Let us send all our very best wishes to the new APA director!

email from Michael Bratman:

I am pleased and excited to announce that Amy Ferrer will become the new Executive Director of the APA, effective August 1, 2012. The choice of Ms. Ferrer was the result of an extensive and intensive search procedure, one that involved interviews both at the 2012 Central APA meetings and later at the APA’s national office at the University of Delaware. Ms. Ferrer comes to the APA with a background in non-profit administration. She has a master’s degree in public policy and administration from the University of Massachusetts, and she has worked in non-profit administration for more than 8 years. Most recently Ms. Ferrer served as Associate Director of the Bill of Rights Defense Committee in Northampton, Massachusetts, where her work included communications and publications, media relations, office management, fundraising and grant management, program development, and project management. She also has extensive experience in the use of online resources to promote effective communication and outreach. She impressed the search committee as a person with the kind of intelligence, initiative, reliability, managerial skills, energy and passion, leadership skills, and interpersonal and organizational savvy to lead us in our efforts over these next years to build a preeminent learned society, one that serves all of our members and functions with distinction in this new century. Please join with me in welcoming Ms. Ferrer to the APA and in wishing her the very best as she works closely with the APA Board, the APA committees and task forces, the APA staff, and, most generally, the members of the APA.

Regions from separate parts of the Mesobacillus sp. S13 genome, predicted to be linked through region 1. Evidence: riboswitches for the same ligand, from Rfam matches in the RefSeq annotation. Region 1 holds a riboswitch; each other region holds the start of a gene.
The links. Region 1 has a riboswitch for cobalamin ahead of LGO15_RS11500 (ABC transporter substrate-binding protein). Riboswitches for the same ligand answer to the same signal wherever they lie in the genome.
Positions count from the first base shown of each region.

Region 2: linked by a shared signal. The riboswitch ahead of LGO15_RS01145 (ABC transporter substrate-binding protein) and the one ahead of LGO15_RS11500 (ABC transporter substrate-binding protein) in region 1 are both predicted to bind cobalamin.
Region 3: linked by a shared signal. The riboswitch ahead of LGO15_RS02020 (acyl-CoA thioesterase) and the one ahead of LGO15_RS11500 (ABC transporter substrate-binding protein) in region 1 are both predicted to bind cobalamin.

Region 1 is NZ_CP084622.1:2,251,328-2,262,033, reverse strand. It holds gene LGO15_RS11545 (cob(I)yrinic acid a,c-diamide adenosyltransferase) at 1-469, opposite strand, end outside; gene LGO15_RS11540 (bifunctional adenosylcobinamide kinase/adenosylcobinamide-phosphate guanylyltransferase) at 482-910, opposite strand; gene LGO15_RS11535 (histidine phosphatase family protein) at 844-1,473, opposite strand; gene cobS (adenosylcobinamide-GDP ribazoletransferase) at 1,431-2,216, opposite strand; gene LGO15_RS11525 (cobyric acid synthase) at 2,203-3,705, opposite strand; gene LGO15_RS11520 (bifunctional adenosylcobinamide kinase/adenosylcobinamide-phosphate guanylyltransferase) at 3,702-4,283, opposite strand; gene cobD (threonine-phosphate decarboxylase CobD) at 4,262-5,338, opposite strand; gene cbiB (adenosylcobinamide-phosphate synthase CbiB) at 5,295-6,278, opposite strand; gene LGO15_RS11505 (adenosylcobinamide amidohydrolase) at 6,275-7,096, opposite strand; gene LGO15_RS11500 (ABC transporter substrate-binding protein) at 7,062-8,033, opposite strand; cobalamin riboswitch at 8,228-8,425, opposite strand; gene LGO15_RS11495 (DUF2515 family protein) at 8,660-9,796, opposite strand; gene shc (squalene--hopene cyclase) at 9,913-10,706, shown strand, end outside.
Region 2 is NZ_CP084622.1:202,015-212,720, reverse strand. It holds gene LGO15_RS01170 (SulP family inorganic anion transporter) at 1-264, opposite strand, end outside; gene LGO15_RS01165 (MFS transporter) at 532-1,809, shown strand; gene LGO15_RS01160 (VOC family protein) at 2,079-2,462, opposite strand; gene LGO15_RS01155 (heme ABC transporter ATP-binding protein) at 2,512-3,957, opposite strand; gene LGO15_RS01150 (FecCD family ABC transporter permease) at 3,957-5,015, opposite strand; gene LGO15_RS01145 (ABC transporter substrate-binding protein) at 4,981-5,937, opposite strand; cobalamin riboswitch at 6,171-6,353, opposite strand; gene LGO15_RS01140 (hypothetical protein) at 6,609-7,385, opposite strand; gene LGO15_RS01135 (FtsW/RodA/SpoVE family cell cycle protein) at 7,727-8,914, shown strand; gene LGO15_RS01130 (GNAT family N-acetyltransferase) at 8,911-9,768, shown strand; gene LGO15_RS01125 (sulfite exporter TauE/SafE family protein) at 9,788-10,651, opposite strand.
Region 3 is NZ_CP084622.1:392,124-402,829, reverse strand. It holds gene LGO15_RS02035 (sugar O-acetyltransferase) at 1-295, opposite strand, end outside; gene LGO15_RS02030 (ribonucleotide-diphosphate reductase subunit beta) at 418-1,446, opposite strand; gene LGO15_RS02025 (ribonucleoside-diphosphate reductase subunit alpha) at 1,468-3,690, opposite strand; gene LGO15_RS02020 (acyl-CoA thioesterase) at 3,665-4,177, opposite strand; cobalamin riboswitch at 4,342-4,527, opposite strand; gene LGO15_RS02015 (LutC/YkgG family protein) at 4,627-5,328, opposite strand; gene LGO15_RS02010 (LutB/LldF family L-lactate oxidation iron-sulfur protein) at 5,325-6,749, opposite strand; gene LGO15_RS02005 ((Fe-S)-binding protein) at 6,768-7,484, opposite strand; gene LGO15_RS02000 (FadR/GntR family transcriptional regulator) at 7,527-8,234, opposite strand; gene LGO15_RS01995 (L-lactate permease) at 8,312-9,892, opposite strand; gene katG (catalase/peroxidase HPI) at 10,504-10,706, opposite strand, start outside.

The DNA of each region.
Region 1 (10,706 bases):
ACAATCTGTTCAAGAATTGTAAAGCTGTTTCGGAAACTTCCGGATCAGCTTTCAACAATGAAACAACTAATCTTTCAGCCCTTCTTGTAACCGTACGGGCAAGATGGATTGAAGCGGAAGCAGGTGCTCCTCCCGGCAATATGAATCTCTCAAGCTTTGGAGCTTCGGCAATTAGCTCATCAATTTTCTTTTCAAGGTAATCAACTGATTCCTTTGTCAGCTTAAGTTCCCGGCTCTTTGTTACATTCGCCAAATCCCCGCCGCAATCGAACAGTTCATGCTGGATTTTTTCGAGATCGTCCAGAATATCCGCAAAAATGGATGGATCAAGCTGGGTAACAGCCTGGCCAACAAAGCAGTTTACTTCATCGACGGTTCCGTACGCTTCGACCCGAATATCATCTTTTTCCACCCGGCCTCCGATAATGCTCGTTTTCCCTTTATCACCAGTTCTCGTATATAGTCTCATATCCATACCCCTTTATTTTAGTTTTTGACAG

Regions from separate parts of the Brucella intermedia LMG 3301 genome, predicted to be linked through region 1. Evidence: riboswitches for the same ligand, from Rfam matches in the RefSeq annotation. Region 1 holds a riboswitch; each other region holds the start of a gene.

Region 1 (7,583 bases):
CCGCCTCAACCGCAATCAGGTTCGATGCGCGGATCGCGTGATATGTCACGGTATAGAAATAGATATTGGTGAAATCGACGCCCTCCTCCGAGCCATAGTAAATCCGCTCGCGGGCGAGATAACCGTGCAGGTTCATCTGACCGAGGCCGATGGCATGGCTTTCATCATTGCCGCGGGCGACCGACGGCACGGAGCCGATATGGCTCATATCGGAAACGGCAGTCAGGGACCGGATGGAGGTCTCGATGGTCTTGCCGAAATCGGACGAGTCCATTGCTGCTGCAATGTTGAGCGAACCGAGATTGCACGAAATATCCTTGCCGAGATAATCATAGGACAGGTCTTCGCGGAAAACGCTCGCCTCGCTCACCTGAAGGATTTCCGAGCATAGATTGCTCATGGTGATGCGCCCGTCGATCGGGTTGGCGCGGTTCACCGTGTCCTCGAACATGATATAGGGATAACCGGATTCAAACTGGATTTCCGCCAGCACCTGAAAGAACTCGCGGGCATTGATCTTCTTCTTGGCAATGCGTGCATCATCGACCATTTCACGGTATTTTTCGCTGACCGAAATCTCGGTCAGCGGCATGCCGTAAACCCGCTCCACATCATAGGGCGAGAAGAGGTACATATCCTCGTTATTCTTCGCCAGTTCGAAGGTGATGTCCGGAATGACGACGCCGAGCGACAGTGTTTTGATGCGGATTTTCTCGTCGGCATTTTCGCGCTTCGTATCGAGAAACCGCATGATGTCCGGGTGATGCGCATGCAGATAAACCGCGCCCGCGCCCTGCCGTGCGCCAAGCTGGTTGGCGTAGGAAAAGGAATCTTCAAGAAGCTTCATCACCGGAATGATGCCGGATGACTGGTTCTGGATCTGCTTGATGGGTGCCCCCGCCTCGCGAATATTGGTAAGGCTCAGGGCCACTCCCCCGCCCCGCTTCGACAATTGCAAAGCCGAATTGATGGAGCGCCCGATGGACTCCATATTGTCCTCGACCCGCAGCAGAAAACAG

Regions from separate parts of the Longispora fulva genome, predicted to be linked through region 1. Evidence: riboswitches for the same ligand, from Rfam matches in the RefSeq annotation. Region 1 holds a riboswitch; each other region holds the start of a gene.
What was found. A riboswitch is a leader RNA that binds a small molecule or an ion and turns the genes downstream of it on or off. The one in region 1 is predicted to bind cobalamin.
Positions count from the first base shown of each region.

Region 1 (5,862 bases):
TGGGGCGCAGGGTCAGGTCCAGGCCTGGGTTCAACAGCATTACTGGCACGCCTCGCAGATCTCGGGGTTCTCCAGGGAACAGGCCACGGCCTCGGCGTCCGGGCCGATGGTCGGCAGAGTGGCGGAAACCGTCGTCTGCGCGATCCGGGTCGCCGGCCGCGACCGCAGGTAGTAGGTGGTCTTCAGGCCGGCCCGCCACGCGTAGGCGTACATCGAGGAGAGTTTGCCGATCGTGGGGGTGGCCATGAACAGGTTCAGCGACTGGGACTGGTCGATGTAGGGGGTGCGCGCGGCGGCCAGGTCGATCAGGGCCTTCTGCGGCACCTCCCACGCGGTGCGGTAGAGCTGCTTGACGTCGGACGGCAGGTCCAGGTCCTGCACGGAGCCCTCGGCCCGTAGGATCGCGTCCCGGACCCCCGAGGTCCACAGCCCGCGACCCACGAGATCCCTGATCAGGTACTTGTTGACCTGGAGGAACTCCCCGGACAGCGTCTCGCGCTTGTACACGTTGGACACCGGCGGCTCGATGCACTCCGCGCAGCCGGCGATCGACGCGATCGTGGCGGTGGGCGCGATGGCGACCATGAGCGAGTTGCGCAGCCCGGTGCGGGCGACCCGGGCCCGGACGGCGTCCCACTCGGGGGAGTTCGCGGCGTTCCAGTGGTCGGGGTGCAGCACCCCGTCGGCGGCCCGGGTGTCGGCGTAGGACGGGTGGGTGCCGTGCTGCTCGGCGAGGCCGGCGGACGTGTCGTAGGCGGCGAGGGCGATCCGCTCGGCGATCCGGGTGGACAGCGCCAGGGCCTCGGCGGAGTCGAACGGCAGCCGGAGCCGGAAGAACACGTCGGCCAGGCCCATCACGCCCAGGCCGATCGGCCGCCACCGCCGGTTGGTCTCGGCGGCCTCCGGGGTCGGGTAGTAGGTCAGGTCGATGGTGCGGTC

I also hope she reads the following blogs:
what is it like to be a woman in philosophy?
what we’re doing about what it’s like

Arizona: Outlawing IVF?

Help me out, because I do not believe I am fully understanding this: If Gov. Brewer signs the new legislation, then IVF clinics which create and destroy zygotes are all person-killing, are they not?   I seem to remember multiple presentations when last I took coursework in bioethics — which was too long ago for my memory to be great — by researchers explaining that in vitro fertilization could, and sometimes did, involve the creation of multiple zygotes.  When one implants successfully in a client, the others may be kept for a while, then destroyed, unless the client directs them otherwise.

But perhaps my memory is in error, because I would think this would come up in the news coverage of the bill.  As far as I can tell, it hasn’t.  The discussions I’ve seen of the coverage tend to be about how doctors, and now legislators, count the length of a pregnancy.  But I haven’t seen any news outlet say, “Whoa, I guess some IVF clinics can no longer operate in Arizona.”  What am I missing, and am I wrong that IVF clinics have been known to do this? Advice, please, hive-mind.